• Makes me wonder what they're going to do about the Messenger clients built in to: Windows 8, Windows Phone 8, Windows Phone 7, Xbox 360, etc. If these clients are going to stop working, will they push out replacement updates for all of them in time? I doubt it. The current version of Windows 8 Skype app is awful - if that's going to be their primary IM solution on Windows 8 then they're going to have to improve it pretty rapidly between now and mid-March.
  • Who needs any of these when you have the opportunity to go back ti Microsoft Comic Chat? http://www.digitalspace.com/avatars/cc1.jpg [digitalspace.com]
  • Annoying because I use it regularly to communicate with customers and vendors in China and Skype isn't available for BlackBerry. I guess Yahoo! Messenger ugh.
  • Haven't they ever heard of Beware the Ides of March [wikipedia.org] ? This will not end well, I fear.

  • by bobjr94 (1120555) on Wednesday January 09, 2013 @11:44AM (#42532551) Homepage
    Im pretty sure the IT guys at my wife's school, and likely tons of other businesses, will not install skype on their computer, she hardly got away with getting messenger. Skype has a bad reputation and is seen as something kids use to video chat with their boyfriends and girlfriends, many don't even know it can be used a text messenger application.
  • by Hatta (162192) on Wednesday January 09, 2013 @12:00PM (#42532781) Journal

    Consider Retroshare. It's an encrypted friend to friend network, with chat, filesharing, and a VOIP plugin. It uses the PGP web of trust model, so a little user education is necessary. But it's got a nice clicky gui and works pretty well. The more people who use it, the better it will get, so give it a look.

  • Ok, they're both related to skype, but does anyone really think these two items belong in the same story?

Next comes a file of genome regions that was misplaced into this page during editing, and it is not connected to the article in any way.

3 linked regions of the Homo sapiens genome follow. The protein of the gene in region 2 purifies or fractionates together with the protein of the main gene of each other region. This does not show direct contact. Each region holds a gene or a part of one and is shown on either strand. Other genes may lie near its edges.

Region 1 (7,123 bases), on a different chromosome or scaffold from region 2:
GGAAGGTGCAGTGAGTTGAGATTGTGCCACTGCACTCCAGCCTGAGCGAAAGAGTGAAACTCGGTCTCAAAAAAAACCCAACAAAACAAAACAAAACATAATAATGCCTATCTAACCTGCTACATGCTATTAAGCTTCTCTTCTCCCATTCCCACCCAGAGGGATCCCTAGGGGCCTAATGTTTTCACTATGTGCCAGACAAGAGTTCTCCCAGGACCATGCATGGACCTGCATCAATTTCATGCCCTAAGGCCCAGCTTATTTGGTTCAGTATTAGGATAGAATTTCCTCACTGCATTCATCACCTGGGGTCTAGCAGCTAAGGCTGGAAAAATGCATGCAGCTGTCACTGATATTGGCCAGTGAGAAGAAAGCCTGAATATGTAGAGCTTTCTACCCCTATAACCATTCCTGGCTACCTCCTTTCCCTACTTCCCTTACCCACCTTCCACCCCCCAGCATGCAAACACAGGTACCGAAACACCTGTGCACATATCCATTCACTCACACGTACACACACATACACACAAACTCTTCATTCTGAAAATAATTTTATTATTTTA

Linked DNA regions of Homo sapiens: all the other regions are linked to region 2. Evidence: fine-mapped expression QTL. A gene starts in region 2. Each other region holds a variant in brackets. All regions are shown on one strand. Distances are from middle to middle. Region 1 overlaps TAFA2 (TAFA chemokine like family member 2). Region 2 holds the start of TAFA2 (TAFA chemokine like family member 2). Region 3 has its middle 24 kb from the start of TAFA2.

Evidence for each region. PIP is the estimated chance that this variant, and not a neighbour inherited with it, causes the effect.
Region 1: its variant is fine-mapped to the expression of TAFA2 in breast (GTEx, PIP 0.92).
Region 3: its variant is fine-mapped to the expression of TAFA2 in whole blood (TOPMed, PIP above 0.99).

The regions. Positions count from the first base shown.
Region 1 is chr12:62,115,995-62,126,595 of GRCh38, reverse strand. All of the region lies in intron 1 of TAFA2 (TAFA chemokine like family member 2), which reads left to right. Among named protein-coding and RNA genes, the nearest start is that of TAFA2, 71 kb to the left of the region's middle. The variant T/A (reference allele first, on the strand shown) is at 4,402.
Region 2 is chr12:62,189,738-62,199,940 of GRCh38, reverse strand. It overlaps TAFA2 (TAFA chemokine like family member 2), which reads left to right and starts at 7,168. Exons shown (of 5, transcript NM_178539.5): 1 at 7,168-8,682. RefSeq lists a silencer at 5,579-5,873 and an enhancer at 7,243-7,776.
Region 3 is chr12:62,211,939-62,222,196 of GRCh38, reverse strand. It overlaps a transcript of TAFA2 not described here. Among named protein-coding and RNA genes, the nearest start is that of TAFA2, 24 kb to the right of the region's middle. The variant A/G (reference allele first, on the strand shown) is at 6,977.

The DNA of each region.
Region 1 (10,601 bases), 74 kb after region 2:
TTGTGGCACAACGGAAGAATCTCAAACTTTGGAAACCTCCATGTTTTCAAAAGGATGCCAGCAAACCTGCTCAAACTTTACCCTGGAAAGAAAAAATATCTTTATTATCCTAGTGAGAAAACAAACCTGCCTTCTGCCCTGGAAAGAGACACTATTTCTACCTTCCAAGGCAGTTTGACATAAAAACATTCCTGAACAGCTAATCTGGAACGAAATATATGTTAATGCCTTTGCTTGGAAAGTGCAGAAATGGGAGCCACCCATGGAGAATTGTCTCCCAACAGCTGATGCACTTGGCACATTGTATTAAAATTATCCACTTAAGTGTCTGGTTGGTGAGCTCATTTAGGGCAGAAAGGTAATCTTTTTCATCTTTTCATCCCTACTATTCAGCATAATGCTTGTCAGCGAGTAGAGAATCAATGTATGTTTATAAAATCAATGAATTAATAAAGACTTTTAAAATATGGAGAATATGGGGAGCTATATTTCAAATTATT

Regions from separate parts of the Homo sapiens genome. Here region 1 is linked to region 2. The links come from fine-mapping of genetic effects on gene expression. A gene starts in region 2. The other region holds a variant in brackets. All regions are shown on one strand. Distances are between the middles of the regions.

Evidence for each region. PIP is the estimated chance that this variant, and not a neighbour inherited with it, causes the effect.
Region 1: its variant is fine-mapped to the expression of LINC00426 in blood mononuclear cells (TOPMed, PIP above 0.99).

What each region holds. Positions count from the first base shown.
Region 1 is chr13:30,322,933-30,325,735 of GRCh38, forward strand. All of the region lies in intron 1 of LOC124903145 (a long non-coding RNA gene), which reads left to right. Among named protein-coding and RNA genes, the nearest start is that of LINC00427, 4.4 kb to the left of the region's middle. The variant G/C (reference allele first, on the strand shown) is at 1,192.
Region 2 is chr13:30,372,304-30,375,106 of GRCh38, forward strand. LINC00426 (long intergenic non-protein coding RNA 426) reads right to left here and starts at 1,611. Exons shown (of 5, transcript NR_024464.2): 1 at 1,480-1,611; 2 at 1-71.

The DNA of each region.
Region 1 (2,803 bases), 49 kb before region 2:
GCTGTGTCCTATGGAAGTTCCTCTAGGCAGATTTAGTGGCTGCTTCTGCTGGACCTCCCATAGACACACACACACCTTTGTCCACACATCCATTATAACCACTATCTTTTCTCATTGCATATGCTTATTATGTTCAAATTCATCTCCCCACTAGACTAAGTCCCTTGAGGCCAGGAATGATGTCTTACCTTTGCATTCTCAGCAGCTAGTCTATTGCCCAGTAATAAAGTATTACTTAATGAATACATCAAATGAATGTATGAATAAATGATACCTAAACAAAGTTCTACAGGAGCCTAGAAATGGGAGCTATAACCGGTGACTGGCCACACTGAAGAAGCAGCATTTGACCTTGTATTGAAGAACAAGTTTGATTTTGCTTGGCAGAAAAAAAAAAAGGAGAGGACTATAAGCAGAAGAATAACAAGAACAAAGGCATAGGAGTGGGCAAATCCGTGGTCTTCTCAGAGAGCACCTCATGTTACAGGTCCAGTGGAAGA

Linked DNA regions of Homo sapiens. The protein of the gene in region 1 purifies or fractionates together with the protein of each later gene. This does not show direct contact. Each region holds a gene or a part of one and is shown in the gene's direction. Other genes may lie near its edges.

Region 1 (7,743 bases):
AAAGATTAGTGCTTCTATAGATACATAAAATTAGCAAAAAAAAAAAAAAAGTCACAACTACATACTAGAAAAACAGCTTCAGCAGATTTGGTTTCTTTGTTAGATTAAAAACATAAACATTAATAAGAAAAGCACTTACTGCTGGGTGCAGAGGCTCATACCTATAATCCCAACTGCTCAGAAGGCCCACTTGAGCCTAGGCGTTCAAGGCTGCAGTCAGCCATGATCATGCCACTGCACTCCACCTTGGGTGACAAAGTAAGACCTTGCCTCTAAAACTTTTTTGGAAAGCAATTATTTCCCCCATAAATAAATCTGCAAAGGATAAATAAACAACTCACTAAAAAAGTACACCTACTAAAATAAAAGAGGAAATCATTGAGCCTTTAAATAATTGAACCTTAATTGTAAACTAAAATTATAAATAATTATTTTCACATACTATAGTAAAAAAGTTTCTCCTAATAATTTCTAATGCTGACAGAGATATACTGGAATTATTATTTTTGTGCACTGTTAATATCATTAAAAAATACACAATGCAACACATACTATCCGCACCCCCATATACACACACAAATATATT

• by gestalt_n_pepper (991155) on Wednesday January 09, 2013 @12:27PM (#42533163)

    VB6, Winforms, VBScript, Windows 8.... It's Microsoft once again saying, "Screw your *and* your client's investments in time, money and learning." We just had a 20-something developer with no business sense show a clueless manager with no technical expertise a new technology and we're running with it!

    • VB6, Winforms, VBScript

      Given that all of the above still work, what's your point?

      (yes, you can't develop VB6 apps on Vista and above, but they run just fine even on Win8)

      • "Working" is such an interesting term. In our lab environment VBScript started crashing after some otherwise unremarkable Windows security updates that corporate would not let us roll back, necessitating our rewriting everything in Powershell. Winforms will "work" until your client demands that the application be web accessible, at which point YOU get to spend the money and time to recode, or lose the business. Then you recode in WPF and/or Silverlight. As we speak, Microsoft efforts on Silverlight and WPF

  • I know my messenger or communicator or whatever got screwed over already when MS changed over to "MS Lync", so now they are changing to Skype?

    Meh. I just won't use it at work anymore, too much of a PITA.

    Outside that its FB messanger now anyway. (Who I hear are entering the VOIP and video relms as well, likely to position themselves against MS Skype)

  • SIP and NAT just don't get along, SIP is made for an ideal IPv6 world.

    Technologically there's no trouble at all making a Skype replacement but try getting people, and worse yet telcos, to accept no-cost voice, text and video communications. See also: The existence of WhatsApp right in the face of XMPP.

  • Not only that, the skype UI just plain sucks for IM. No tabbed chats on compact mode, and on regular mode they are vertical and weak, weak notifications, non-functional recent conversations tab and lots more. I emailed them about it and they told me that indeed they were revising their client due to missing features that are already in WLM and know lots of people like/use.

    WLM may not be the best or most used out there, but at least its UI works a lot better for IM compared to skype

  • Sure, they say they're sending to 100+ Million users, but only a tiny fraction of those are actual people. They could have saved a lot of bandwidth.

  • I contracted at MS testing Messenger 1.0; it was so nice back then, 100 KILObyte install, unicode native, just plain worked.

    Then the Bloat...